The United States Trade Representative (USTR), responding to retaliatory tariffs from China, has released a third list of Chinese products that could soon be hit with 10% duties, stoking the flames of an escalating US-China trade war.
“In light of China’s response to the $50 billion action announced in the [Section 301] investigation and its refusal to change its acts, policies, and practices, it has become apparent that US action at this level is not sufficient to obtain the elimination of China’s acts, policies, and practices covered in the investigation,” according to a document issued by the USTR on June 10, requesting comments on the proposed duties.
“Accordingly, the Trade Representative is proposing to modify the action in this investigation by maintaining the original $34 billion action and the proposed $16 billion action, and by taking a further, supplemental action,” it added.
The list, comprised of 6,031 products, includes metals and metal products, food products, appliance and vehicle parts, chemicals, building materials, and mining equipment, and is valued at $200 billion, according to the USTR document.
The list builds upon two prior lists, which had been announced by the USTR on June 15. The first list slapped 25% duties on 818 Chinese products valued at $34 billion, while the second list identified 284 Chinese products valued at $16 billion, which will likely be hit with 25% duties after public comments are heard.
The Chinese government had responded on June 16 with its own pair of lists targeting US goods, slapping 25% duties on the first list of 545 US products valued at $50 billion, which came into effect on July 6. A second list targeting 114 US products valued at $16 billion was also announced on June 16, but an implementation date has not yet been revealed.
In turn, US President Donald Trump announced in an official White House statement on June 18 that he had directed the USTR to “identify $200 billion worth of Chinese goods for additional tariffs at a rate of 10 percent” if China follows through with its retaliatory tariffs.
The Chinese government announced on July 6 that it would go forward with the additional tariffs in its second list.
China’s ministry of commerce released a statement on July 12, accusing the US of “insisting on fighting a trade war with China.”
“It is fair to say that this largest trade war in the economic history launched by the US is not a trade war between the US and China, but a global trade war,” the statement read.
Written comments on the USTR’s duties on the third list of targeted Chinese products are due on August 17, and a public hearing will be held from August 20-23.
The US-China Business Council (USCBC) expressed its disapproval with the USTR’s announcement.
"Enough is enough. The United States and China need to stop the needless escalation of a tariff war and start working on solutions that will address the real concerns that American companies have about China’s intellectual property protection and technology transfer policies. Those are the right issues to focus on, but tariffs are the wrong way to solve them. Business wants solutions, not sanctions,” USCBC president John Frisbie said in a statement on July 11.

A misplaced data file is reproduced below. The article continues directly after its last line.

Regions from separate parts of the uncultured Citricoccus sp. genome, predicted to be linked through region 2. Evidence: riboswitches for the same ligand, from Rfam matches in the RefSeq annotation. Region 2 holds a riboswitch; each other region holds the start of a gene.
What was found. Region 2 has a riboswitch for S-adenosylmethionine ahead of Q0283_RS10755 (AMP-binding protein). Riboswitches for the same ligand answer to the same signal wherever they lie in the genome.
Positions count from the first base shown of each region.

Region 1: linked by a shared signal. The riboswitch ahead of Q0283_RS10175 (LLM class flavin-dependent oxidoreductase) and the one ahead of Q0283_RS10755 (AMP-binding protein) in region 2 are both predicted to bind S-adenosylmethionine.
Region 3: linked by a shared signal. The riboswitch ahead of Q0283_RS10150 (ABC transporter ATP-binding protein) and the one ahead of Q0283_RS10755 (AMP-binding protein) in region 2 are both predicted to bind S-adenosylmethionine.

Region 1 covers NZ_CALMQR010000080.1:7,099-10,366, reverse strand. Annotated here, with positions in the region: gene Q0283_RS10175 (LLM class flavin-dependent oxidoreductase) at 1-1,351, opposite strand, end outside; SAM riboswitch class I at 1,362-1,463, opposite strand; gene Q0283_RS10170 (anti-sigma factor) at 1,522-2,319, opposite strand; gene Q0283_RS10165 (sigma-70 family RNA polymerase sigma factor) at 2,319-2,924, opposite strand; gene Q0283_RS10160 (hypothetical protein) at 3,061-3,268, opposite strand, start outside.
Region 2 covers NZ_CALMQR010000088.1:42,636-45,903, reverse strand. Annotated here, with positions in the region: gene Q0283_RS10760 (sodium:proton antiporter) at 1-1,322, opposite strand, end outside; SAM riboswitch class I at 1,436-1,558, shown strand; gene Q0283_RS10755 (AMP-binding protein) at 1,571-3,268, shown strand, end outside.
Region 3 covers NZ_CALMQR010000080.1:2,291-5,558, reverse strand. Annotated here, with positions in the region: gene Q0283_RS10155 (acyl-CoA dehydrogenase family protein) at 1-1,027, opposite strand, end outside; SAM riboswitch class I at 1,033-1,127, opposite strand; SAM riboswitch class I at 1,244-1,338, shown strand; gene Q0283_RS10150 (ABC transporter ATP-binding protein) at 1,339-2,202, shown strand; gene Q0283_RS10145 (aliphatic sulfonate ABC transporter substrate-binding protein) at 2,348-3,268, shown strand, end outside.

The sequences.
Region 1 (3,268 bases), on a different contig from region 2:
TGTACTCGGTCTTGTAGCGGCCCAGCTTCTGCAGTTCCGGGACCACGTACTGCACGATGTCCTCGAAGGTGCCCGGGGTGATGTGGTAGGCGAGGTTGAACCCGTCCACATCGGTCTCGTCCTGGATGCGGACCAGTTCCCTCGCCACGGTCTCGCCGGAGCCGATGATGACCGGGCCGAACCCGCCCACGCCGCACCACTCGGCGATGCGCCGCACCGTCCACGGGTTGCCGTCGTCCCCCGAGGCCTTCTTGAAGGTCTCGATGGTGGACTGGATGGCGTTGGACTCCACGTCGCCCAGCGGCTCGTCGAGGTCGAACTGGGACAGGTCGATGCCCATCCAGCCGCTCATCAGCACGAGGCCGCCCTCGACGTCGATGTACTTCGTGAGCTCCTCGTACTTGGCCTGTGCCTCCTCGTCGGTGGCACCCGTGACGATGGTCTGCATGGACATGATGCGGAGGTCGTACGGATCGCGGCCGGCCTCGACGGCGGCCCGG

“In the absence of a negotiated outcome, tariffs on $250 billion in Chinese imports will be in place by mid-September,” according to USCBC.
It may be too early to gauge the full impact that the tariffs will have on metal markets while market participants digest the news, but some offered their predictions.
“Our clients are in assessment mode right now. They’re trying to determine the effects of these potential new tariffs on their manufacturing and supply chains,” Timothy Brightbill, a partner at law firm Wiley Rein, told American Metal Market.
Some non-ferrous market participants told American Metal Market that the tariffs are unlikely to have an immediate impact on markets, but a prolonged trade war between the world’s two largest economies could significantly impact global demand, and by extension the base metals complex.
The standoff with China, combined with ongoing trade disputes with other nations could lead to uncertainty that will stifle business investment and to spiraling inflation, a steel buyer warned.
Construction costs were already escalating much faster than they had in the past because of trade spats between the US and its traditional trading partners, he noted.
China can’t change its economy quickly to please Trump, nor can Trump force multinational companies – especially given deep uncertainty over the direction of US policy – to invest more in their operations in the US, the steel buyer said.
And it won’t be Trump or Xi who pays the price for a trade war. “Ultimately it’s going to hurt consumers – and the largest share of [US] GDP is consumption,” he warned.
US market participants are carefully watching actions by the US and Chinese governments, having seen how Section 232 tariffs impacted US premiums.
Those tariffs boosted steel and aluminium prices in the US to multiyear highs, and incited retaliatory tariffs from several US trade partners, including Canada, China, the European Union, Mexico and Russia.
American Metal Market’s hot-rolled coil index climbed to $45.84 per hundredweight on July 5, up 40.5% from $32.63 per cwt at the start of the year, and the highest level recorded since October 2008.
American Metal Market’s P1020 Midwest premium soared to a multiyear high of 22-23 cents per lb in April, the highest level for the premium since February 2015. The premium has since eased to 19.75-20.5 cents per lb in the latest assessment on July 10.
Michael Cowden and Dalton Barker, both in Chicago, contributed to this report.